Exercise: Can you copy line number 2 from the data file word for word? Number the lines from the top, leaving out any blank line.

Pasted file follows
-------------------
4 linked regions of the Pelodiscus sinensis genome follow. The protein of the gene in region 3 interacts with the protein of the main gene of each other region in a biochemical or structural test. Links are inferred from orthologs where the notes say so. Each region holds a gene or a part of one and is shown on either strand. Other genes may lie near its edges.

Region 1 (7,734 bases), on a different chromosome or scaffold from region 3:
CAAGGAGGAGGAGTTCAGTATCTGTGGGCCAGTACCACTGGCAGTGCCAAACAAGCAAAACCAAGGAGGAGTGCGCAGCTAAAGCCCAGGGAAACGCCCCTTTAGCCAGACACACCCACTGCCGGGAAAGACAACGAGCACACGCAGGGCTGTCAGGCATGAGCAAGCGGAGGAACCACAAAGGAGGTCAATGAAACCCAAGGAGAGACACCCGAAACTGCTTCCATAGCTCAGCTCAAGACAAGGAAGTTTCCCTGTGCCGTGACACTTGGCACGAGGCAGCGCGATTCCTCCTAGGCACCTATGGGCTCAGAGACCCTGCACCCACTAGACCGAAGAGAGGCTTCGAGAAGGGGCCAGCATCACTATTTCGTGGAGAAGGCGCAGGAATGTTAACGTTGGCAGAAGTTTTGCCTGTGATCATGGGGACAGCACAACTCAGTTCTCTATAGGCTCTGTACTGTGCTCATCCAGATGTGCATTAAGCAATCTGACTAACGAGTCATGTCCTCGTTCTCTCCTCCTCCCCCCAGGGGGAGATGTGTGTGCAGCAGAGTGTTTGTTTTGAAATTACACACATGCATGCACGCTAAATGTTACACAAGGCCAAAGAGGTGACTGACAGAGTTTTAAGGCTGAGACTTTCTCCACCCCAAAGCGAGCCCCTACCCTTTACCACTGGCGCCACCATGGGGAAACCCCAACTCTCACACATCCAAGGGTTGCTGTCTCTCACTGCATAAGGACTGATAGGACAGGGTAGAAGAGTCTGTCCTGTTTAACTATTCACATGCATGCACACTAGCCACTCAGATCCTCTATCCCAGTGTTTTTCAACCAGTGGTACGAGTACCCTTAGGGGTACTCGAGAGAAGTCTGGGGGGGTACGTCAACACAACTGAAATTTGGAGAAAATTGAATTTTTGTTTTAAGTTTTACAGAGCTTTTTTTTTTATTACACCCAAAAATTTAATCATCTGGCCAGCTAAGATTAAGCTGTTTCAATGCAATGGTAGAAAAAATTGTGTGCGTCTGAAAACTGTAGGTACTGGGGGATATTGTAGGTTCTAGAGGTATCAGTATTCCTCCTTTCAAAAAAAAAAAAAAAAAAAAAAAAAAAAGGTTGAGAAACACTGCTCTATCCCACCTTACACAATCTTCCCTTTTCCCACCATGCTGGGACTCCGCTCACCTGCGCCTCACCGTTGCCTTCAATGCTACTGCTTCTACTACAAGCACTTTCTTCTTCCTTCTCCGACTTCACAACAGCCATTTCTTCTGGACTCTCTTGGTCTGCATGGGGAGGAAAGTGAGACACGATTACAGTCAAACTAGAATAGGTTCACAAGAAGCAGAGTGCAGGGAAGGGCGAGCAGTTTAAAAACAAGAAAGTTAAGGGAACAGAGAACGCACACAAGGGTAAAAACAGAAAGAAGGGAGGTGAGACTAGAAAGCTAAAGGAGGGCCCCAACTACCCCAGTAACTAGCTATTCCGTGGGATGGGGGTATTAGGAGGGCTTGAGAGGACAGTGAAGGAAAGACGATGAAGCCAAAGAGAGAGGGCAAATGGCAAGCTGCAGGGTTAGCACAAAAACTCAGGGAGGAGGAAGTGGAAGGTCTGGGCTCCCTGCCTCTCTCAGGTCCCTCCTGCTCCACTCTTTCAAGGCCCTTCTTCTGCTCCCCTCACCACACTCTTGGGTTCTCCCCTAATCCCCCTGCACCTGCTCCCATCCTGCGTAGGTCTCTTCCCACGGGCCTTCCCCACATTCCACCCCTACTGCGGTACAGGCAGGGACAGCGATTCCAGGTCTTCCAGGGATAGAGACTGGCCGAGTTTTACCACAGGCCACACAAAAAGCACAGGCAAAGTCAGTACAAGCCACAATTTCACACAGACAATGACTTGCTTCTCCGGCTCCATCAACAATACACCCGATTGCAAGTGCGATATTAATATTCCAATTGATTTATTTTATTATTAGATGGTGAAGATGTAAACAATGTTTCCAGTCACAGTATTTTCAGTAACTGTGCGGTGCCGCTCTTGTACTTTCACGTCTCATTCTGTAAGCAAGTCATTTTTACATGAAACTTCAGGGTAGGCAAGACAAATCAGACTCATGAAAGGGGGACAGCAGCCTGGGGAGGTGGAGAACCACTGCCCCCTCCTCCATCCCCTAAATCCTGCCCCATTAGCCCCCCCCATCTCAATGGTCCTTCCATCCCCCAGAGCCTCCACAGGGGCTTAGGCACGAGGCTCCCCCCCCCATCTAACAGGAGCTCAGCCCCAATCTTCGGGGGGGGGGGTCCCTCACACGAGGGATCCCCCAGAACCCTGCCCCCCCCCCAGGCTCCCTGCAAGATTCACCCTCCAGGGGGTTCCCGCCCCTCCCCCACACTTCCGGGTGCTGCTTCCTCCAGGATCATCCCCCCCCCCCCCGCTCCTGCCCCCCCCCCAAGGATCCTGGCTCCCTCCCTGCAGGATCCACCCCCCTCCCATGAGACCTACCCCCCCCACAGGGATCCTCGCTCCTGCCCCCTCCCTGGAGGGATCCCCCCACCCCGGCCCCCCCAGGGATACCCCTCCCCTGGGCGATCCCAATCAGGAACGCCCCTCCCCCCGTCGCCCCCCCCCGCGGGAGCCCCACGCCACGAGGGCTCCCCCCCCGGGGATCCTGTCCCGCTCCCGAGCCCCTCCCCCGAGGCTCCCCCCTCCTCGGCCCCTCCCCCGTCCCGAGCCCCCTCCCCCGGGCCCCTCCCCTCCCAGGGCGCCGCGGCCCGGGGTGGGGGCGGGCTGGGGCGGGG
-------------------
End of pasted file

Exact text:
Region 1 (7,734 bases), on a different chromosome or scaffold from region 3: